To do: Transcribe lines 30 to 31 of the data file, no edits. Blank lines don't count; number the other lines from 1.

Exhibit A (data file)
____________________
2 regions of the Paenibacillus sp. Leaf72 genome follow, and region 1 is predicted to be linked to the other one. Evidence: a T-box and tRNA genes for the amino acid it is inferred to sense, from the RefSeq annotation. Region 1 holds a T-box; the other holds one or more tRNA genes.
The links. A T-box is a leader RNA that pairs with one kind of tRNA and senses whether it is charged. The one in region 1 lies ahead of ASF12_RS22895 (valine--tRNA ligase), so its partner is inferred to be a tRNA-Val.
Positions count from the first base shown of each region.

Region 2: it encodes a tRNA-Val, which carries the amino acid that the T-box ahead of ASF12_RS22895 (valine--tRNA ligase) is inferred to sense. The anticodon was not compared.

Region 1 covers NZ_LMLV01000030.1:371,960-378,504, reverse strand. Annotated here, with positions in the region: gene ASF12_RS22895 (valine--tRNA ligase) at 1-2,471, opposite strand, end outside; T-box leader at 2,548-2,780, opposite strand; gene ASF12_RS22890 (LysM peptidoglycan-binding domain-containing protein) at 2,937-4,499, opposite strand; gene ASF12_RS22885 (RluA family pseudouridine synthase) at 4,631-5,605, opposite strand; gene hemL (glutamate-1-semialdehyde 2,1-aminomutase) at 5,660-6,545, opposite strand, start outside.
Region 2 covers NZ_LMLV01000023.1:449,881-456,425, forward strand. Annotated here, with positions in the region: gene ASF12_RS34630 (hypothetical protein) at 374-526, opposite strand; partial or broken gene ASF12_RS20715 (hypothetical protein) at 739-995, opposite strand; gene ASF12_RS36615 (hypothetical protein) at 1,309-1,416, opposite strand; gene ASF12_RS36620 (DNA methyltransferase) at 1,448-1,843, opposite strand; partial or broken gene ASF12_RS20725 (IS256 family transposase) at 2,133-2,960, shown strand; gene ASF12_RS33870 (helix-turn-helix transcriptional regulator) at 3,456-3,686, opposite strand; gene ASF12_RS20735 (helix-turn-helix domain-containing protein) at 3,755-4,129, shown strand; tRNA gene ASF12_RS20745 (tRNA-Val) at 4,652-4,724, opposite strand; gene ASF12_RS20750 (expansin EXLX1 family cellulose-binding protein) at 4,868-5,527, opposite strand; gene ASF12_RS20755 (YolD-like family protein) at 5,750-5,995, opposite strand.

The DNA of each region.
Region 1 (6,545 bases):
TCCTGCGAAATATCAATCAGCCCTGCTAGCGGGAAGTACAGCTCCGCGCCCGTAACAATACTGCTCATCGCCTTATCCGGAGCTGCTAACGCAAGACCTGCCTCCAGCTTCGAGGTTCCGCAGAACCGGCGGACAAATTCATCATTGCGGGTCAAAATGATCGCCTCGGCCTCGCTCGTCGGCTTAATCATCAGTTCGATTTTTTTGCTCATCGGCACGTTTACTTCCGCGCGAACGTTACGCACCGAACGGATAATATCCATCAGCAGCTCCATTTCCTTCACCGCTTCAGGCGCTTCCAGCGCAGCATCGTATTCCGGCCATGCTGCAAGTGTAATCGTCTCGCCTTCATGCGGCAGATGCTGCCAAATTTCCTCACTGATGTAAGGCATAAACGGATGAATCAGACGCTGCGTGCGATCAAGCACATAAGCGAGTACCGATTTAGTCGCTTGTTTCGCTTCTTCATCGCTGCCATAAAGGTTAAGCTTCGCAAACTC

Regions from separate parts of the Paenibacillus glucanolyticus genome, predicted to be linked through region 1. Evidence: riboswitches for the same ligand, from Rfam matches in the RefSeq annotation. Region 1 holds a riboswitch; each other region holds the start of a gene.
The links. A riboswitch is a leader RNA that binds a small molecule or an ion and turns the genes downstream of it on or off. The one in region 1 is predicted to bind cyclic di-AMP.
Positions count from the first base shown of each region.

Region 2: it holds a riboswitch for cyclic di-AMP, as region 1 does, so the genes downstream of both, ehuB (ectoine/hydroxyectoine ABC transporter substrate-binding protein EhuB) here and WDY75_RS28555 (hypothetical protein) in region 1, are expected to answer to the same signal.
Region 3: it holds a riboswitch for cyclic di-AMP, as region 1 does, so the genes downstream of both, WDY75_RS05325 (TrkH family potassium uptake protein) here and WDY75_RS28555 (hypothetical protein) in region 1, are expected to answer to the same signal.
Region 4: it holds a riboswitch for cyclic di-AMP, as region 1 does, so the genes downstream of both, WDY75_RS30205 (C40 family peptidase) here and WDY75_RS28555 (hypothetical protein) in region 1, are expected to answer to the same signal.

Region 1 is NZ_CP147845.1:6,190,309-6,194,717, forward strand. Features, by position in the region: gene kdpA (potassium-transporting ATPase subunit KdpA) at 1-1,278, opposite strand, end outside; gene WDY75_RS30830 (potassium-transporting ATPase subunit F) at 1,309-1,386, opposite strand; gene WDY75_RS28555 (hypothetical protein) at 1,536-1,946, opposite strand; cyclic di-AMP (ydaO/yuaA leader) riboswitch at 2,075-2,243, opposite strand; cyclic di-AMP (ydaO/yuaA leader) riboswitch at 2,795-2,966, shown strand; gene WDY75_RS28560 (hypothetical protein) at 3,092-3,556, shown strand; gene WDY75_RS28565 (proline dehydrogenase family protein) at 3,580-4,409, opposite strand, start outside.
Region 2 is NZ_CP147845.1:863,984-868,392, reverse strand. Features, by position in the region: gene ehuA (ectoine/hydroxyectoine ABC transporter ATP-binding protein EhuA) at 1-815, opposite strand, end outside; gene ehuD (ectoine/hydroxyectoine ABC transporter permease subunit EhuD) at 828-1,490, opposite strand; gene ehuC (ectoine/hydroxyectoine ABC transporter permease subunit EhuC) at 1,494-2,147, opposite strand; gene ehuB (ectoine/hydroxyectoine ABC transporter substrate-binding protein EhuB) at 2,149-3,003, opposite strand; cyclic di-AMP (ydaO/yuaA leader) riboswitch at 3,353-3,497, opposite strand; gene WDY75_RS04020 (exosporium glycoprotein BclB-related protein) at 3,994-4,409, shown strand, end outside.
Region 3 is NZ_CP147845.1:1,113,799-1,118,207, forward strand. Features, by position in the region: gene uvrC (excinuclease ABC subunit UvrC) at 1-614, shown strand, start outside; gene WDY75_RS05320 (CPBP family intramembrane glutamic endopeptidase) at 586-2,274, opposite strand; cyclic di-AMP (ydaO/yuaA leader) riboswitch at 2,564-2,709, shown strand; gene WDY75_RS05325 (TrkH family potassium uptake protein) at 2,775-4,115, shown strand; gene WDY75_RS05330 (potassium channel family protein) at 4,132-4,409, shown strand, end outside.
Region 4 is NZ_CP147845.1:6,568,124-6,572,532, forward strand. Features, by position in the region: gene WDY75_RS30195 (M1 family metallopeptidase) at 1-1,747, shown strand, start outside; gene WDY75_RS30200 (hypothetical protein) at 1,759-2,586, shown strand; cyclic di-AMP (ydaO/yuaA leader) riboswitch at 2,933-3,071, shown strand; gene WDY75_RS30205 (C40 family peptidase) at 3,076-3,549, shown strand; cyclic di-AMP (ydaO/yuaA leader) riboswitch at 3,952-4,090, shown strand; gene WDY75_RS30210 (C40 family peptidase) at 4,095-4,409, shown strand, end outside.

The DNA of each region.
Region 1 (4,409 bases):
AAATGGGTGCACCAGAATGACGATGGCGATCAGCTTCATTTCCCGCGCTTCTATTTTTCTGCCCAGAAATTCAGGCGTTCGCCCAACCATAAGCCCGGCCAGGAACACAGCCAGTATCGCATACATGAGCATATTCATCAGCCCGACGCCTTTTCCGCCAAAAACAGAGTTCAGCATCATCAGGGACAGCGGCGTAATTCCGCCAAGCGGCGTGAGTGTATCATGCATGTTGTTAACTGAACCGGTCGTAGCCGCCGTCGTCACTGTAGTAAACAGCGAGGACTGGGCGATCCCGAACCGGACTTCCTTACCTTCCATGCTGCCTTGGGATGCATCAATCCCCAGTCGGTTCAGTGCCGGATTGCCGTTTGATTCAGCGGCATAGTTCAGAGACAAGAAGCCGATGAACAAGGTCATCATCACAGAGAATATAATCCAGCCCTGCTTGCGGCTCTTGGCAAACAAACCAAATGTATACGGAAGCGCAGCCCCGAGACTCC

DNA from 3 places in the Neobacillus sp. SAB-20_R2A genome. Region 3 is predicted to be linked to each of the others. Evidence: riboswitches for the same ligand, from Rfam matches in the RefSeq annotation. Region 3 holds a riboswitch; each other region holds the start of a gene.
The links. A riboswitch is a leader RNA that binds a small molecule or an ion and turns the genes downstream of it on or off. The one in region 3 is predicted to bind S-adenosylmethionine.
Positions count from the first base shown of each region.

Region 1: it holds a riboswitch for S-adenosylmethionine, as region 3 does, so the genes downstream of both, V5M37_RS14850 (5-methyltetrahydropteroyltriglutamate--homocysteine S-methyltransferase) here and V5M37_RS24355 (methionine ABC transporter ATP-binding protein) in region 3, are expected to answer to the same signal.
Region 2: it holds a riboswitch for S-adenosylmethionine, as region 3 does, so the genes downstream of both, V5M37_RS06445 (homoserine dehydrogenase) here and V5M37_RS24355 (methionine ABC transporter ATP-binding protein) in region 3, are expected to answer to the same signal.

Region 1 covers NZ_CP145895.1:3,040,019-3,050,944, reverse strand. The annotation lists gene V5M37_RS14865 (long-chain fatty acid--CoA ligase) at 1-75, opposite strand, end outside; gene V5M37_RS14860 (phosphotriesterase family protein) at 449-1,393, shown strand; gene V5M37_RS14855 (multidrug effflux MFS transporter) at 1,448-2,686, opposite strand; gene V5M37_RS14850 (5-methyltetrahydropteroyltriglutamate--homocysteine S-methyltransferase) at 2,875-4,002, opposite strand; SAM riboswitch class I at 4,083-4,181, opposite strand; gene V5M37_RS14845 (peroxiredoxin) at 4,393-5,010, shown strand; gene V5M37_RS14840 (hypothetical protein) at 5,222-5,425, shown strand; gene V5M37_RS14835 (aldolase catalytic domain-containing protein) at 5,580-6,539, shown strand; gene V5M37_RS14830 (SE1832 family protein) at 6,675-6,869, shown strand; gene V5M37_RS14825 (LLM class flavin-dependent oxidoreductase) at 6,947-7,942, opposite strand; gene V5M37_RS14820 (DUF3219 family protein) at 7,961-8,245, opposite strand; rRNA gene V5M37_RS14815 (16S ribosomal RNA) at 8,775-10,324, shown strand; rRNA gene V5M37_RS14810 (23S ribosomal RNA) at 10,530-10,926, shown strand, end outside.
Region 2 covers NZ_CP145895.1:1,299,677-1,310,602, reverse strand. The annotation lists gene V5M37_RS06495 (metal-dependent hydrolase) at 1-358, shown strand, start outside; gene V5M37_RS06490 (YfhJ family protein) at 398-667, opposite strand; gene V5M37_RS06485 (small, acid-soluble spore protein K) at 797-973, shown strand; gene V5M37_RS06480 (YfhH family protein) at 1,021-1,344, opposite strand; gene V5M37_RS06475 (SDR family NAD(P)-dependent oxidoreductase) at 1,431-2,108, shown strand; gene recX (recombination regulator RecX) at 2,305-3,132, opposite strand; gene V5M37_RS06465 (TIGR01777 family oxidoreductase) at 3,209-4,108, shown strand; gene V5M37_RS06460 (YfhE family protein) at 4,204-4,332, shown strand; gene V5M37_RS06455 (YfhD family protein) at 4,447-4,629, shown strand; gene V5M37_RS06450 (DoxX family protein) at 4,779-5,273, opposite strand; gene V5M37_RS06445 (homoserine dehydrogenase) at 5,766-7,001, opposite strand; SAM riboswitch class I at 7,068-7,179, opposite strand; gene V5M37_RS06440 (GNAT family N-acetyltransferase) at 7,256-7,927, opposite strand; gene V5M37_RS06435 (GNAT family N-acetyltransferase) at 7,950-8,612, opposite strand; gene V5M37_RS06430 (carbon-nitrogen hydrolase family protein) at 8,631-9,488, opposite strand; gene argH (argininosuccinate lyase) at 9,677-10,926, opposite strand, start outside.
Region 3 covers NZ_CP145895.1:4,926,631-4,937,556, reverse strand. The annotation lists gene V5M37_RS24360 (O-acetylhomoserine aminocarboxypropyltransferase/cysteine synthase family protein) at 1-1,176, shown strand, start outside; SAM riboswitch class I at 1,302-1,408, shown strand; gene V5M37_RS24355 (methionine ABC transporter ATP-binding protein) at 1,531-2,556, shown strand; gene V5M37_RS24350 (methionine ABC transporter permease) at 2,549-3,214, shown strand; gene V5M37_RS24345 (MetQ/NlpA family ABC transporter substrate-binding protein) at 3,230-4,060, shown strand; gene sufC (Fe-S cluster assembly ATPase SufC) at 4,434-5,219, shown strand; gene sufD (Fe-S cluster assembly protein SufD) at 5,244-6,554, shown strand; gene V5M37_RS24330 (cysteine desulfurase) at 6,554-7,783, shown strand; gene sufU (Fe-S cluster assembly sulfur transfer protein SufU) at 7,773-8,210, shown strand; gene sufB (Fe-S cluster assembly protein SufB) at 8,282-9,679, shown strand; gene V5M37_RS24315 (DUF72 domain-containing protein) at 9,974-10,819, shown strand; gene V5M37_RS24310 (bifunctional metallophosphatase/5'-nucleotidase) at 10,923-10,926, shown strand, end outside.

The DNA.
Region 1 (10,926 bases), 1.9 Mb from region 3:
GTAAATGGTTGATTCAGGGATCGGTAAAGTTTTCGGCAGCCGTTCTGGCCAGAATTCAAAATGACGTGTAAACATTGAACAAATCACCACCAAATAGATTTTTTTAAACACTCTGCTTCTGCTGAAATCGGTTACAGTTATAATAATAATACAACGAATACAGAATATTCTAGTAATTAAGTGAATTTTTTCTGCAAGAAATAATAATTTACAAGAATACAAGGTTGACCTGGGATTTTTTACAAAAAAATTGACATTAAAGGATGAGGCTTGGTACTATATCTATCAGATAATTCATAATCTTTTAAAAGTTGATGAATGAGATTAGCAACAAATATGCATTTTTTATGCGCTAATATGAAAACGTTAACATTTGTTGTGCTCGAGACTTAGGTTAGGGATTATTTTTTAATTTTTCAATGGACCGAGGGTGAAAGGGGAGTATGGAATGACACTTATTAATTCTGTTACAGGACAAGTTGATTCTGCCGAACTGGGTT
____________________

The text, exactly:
Region 3 covers NZ_CP145895.1:4,926,631-4,937,556, reverse strand. The annotation lists gene V5M37_RS24360 (O-acetylhomoserine aminocarboxypropyltransferase/cysteine synthase family protein) at 1-1,176, shown strand, start outside; SAM riboswitch class I at 1,302-1,408, shown strand; gene V5M37_RS24355 (methionine ABC transporter ATP-binding protein) at 1,531-2,556, shown strand; gene V5M37_RS24350 (methionine ABC transporter permease) at 2,549-3,214, shown strand; gene V5M37_RS24345 (MetQ/NlpA family ABC transporter substrate-binding protein) at 3,230-4,060, shown strand; gene sufC (Fe-S cluster assembly ATPase SufC) at 4,434-5,219, shown strand; gene sufD (Fe-S cluster assembly protein SufD) at 5,244-6,554, shown strand; gene V5M37_RS24330 (cysteine desulfurase) at 6,554-7,783, shown strand; gene sufU (Fe-S cluster assembly sulfur transfer protein SufU) at 7,773-8,210, shown strand; gene sufB (Fe-S cluster assembly protein SufB) at 8,282-9,679, shown strand; gene V5M37_RS24315 (DUF72 domain-containing protein) at 9,974-10,819, shown strand; gene V5M37_RS24310 (bifunctional metallophosphatase/5'-nucleotidase) at 10,923-10,926, shown strand, end outside.

The DNA.